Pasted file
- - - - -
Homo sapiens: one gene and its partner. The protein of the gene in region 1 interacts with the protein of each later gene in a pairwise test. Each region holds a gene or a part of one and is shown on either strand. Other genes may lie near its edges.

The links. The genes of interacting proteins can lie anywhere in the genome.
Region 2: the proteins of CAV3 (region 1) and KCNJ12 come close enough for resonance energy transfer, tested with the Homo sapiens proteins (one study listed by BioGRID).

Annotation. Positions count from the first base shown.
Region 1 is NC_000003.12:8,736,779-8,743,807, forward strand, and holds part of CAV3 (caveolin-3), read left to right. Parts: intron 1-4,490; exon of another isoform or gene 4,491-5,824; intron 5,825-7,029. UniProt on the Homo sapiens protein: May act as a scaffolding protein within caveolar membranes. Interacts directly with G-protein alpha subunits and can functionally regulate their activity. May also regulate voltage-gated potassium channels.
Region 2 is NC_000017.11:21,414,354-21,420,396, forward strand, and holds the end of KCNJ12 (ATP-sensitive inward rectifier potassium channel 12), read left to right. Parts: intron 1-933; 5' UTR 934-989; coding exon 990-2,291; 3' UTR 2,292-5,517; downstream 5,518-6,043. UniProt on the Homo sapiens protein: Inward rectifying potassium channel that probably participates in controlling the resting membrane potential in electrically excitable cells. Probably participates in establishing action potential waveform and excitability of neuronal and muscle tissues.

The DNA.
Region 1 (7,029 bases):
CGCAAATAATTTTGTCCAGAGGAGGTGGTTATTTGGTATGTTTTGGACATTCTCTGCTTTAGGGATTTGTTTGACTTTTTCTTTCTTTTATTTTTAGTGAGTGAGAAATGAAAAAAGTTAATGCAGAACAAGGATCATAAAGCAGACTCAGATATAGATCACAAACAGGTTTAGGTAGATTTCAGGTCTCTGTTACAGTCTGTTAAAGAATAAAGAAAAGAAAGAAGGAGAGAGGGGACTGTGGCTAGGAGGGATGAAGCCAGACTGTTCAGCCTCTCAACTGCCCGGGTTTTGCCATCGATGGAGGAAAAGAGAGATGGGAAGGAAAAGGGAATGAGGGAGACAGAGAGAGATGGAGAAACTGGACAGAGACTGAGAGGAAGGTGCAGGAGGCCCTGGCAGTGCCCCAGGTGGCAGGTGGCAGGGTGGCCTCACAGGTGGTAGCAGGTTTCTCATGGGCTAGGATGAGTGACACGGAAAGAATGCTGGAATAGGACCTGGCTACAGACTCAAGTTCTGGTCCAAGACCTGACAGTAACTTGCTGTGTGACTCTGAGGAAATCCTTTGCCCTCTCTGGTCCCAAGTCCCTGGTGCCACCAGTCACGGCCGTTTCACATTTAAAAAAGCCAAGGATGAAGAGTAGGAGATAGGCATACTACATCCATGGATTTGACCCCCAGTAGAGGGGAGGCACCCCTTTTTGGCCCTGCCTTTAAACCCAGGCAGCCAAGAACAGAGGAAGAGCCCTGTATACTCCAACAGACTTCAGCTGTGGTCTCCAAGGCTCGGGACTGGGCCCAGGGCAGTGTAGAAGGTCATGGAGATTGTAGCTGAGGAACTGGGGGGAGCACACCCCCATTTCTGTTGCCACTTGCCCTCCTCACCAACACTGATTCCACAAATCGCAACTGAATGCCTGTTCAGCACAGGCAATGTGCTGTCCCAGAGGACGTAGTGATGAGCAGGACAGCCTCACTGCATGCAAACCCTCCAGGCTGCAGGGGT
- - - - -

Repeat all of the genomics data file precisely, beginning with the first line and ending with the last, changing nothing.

Homo sapiens: one gene and its partner. The protein of the gene in region 1 interacts with the protein of each later gene in a pairwise test. Each region holds a gene or a part of one and is shown on either strand. Other genes may lie near its edges.

The links. The genes of interacting proteins can lie anywhere in the genome.
Region 2: the proteins of CAV3 (region 1) and KCNJ12 come close enough for resonance energy transfer, tested with the Homo sapiens proteins (one study listed by BioGRID).

Annotation. Positions count from the first base shown.
Region 1 is NC_000003.12:8,736,779-8,743,807, forward strand, and holds part of CAV3 (caveolin-3), read left to right. Parts: intron 1-4,490; exon of another isoform or gene 4,491-5,824; intron 5,825-7,029. UniProt on the Homo sapiens protein: May act as a scaffolding protein within caveolar membranes. Interacts directly with G-protein alpha subunits and can functionally regulate their activity. May also regulate voltage-gated potassium channels.
Region 2 is NC_000017.11:21,414,354-21,420,396, forward strand, and holds the end of KCNJ12 (ATP-sensitive inward rectifier potassium channel 12), read left to right. Parts: intron 1-933; 5' UTR 934-989; coding exon 990-2,291; 3' UTR 2,292-5,517; downstream 5,518-6,043. UniProt on the Homo sapiens protein: Inward rectifying potassium channel that probably participates in controlling the resting membrane potential in electrically excitable cells. Probably participates in establishing action potential waveform and excitability of neuronal and muscle tissues.

The DNA.
Region 1 (7,029 bases):
CGCAAATAATTTTGTCCAGAGGAGGTGGTTATTTGGTATGTTTTGGACATTCTCTGCTTTAGGGATTTGTTTGACTTTTTCTTTCTTTTATTTTTAGTGAGTGAGAAATGAAAAAAGTTAATGCAGAACAAGGATCATAAAGCAGACTCAGATATAGATCACAAACAGGTTTAGGTAGATTTCAGGTCTCTGTTACAGTCTGTTAAAGAATAAAGAAAAGAAAGAAGGAGAGAGGGGACTGTGGCTAGGAGGGATGAAGCCAGACTGTTCAGCCTCTCAACTGCCCGGGTTTTGCCATCGATGGAGGAAAAGAGAGATGGGAAGGAAAAGGGAATGAGGGAGACAGAGAGAGATGGAGAAACTGGACAGAGACTGAGAGGAAGGTGCAGGAGGCCCTGGCAGTGCCCCAGGTGGCAGGTGGCAGGGTGGCCTCACAGGTGGTAGCAGGTTTCTCATGGGCTAGGATGAGTGACACGGAAAGAATGCTGGAATAGGACCTGGCTACAGACTCAAGTTCTGGTCCAAGACCTGACAGTAACTTGCTGTGTGACTCTGAGGAAATCCTTTGCCCTCTCTGGTCCCAAGTCCCTGGTGCCACCAGTCACGGCCGTTTCACATTTAAAAAAGCCAAGGATGAAGAGTAGGAGATAGGCATACTACATCCATGGATTTGACCCCCAGTAGAGGGGAGGCACCCCTTTTTGGCCCTGCCTTTAAACCCAGGCAGCCAAGAACAGAGGAAGAGCCCTGTATACTCCAACAGACTTCAGCTGTGGTCTCCAAGGCTCGGGACTGGGCCCAGGGCAGTGTAGAAGGTCATGGAGATTGTAGCTGAGGAACTGGGGGGAGCACACCCCCATTTCTGTTGCCACTTGCCCTCCTCACCAACACTGATTCCACAAATCGCAACTGAATGCCTGTTCAGCACAGGCAATGTGCTGTCCCAGAGGACGTAGTGATGAGCAGGACAGCCTCACTGCATGCAAACCCTCCAGGCTGCAGGGGT